A Technical-Fundamental System for Stock Selection
Grant Henning—a trader, author and former university professor—believes that market trends will dictate whether to weight a stock portfolio toward value and earnings stocks or momentum and growth stocks. He also believes that the equity market goes through “predictable” patterns. By recognizing these patterns, he feels that it is possible to identify periods where it is advantageous to own stocks and when it is not.
Henning considers himself a swing trader, holding stocks for as little as a day or two or as long as a couple months. Having such a narrow trading window, in his opinion, allows him to take advantage of price fluctuations.
In this article
- Qualifying Variables
- Technical-Momentum Variables
- Scoring the Technical Variables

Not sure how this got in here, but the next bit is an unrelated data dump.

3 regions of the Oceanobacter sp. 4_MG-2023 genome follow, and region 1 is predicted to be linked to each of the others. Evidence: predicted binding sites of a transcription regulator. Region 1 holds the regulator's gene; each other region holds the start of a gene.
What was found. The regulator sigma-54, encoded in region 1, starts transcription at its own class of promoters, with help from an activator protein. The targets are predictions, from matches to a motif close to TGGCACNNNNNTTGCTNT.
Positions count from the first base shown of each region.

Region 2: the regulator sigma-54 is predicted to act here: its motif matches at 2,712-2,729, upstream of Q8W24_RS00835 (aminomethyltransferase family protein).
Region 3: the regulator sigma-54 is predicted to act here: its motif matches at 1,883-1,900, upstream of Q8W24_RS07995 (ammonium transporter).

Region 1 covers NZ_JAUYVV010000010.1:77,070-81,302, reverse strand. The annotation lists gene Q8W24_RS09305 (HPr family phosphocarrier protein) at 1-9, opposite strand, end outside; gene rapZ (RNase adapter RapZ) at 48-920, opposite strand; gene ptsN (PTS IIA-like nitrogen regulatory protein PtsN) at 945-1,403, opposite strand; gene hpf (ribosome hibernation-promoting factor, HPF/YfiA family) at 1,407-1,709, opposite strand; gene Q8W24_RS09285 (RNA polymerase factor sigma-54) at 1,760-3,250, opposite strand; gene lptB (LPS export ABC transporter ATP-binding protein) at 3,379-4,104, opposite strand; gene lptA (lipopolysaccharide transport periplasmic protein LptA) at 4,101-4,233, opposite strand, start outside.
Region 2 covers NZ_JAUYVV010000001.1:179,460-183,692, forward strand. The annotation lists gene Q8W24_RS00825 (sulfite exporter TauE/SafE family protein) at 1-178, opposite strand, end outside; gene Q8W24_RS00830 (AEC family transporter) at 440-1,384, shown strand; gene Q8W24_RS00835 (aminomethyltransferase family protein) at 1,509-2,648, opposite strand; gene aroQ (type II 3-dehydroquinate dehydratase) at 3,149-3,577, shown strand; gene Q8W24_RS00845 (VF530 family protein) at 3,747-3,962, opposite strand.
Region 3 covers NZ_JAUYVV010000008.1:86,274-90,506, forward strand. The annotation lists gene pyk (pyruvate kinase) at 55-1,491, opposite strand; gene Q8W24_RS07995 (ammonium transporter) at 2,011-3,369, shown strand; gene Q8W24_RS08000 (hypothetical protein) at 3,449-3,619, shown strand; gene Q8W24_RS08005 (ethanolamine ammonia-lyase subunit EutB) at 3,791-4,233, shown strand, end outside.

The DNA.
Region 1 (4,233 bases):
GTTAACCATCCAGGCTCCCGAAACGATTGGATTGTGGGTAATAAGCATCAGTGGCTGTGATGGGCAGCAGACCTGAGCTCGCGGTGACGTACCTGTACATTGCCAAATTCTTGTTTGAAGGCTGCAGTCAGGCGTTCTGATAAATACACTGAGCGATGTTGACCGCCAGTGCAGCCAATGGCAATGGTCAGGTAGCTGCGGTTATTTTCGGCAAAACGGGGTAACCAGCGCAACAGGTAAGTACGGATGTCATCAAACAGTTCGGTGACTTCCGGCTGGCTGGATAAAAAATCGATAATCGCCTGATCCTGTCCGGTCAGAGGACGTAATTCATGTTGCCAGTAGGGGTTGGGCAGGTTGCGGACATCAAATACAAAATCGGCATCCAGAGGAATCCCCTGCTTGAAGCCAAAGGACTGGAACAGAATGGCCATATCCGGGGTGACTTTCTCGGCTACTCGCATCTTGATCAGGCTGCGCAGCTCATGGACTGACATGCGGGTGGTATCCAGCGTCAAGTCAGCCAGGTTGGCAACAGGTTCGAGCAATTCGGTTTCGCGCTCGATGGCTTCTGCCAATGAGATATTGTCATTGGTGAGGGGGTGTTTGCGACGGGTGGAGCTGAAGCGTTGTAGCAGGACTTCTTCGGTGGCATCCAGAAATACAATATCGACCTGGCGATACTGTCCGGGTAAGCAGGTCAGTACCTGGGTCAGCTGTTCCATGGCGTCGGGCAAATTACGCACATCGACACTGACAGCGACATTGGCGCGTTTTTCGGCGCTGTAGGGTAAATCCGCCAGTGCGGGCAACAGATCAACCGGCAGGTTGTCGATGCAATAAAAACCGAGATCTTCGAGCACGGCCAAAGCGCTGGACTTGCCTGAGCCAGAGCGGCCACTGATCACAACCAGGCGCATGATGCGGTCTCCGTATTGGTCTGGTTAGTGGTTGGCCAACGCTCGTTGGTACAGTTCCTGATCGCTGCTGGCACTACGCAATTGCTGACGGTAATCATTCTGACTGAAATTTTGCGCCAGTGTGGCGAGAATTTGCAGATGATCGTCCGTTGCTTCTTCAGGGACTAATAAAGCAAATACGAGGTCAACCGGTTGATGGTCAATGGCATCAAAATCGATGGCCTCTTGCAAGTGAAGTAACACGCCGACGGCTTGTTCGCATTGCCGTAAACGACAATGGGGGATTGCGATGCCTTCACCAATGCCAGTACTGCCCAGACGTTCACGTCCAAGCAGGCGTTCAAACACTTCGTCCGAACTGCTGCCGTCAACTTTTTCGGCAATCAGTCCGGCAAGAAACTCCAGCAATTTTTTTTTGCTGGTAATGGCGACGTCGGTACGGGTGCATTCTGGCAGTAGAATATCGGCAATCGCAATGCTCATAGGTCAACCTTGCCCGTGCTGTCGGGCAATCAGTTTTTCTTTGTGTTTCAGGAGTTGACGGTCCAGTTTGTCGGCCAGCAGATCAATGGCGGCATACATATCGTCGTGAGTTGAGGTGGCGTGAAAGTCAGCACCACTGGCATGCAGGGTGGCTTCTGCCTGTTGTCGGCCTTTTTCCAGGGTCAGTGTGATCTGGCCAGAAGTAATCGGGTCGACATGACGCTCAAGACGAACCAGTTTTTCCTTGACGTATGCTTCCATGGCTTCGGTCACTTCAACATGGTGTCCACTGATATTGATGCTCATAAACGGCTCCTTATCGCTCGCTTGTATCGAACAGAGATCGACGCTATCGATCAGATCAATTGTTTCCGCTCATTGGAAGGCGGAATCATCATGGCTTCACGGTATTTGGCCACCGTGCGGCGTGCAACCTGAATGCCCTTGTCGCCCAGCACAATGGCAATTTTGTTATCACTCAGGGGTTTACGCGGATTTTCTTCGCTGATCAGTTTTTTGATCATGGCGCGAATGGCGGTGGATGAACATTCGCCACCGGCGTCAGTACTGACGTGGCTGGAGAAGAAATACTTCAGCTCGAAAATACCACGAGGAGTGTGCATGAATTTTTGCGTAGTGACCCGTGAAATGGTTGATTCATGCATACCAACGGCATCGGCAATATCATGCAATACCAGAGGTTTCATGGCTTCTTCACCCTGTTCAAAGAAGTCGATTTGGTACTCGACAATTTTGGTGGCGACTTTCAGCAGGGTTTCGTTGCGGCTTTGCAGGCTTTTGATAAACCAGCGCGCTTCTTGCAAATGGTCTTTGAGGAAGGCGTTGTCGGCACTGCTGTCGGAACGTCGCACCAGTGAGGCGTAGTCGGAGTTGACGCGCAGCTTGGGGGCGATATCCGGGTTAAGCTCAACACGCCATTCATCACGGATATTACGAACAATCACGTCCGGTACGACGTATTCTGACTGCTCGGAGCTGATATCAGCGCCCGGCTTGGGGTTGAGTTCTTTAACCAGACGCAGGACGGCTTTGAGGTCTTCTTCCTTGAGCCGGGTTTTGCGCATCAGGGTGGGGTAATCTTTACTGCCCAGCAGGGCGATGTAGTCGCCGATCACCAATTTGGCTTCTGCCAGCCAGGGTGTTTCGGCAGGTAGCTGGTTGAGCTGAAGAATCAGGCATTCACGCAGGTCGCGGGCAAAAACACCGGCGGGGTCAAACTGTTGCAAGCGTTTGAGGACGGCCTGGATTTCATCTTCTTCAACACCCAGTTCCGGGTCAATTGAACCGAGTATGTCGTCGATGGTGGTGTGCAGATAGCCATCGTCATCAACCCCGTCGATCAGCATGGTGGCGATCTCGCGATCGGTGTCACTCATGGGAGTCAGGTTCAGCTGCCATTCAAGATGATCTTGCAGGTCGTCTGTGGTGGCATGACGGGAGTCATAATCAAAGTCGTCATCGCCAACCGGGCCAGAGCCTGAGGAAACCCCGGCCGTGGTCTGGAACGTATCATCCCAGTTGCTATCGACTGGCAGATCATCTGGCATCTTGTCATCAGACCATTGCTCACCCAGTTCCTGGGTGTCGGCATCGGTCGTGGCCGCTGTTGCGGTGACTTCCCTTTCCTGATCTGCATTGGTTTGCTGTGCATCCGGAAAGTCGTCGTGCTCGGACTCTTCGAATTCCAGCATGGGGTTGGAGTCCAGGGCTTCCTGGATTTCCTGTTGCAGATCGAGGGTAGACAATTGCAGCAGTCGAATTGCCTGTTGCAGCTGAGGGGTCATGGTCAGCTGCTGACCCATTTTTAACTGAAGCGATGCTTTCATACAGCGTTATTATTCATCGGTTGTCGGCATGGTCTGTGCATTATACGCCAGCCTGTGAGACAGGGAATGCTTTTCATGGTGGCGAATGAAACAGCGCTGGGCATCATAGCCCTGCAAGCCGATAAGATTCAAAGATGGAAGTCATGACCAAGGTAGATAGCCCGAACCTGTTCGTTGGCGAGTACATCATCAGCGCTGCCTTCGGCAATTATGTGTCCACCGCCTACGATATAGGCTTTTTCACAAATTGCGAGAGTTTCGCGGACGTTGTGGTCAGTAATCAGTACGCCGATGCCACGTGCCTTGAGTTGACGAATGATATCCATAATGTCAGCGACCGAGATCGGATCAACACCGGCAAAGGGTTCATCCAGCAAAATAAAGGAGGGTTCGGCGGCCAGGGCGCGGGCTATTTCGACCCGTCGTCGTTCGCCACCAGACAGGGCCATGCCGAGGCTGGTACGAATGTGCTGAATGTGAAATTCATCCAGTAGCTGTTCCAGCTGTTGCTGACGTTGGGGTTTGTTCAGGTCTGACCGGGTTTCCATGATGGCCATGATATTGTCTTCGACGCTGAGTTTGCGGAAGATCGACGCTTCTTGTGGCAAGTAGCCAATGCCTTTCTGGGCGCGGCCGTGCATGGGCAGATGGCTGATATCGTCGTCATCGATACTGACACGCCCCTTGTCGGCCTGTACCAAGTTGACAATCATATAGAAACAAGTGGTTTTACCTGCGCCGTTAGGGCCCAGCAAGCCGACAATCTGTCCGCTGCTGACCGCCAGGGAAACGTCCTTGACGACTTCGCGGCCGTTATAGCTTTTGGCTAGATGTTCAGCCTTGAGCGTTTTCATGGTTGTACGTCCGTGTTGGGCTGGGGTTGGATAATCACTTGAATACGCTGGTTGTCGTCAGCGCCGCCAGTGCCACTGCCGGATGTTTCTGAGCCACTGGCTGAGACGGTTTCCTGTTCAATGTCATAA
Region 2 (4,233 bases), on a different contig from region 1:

- Fundamental-Value Variables
- Tallying the Results
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For his own trading, Henning defines success as averaging a 10% gain, per month, on his invested capital. If he fails to achieve this goal over an extended period of time, he will re-evaluate the system to see if adjustments are necessary or whether he needs to adopt an entirely new system.
In his book “The Value and Momentum Trader” (John Wiley & Sons, 2010), Henning begins by outlining first the technical and then the fundamental models he has developed. Henning’s research indicates that his technical-momentum factors performed better during bull markets while his fundamental-value variables tended to do better during bear markets. Being a pragmatist, and knowing that neither bull nor bear markets last forever, he developed a trading model that combines elements of both models into a hybrid fundamental-technical methodology.
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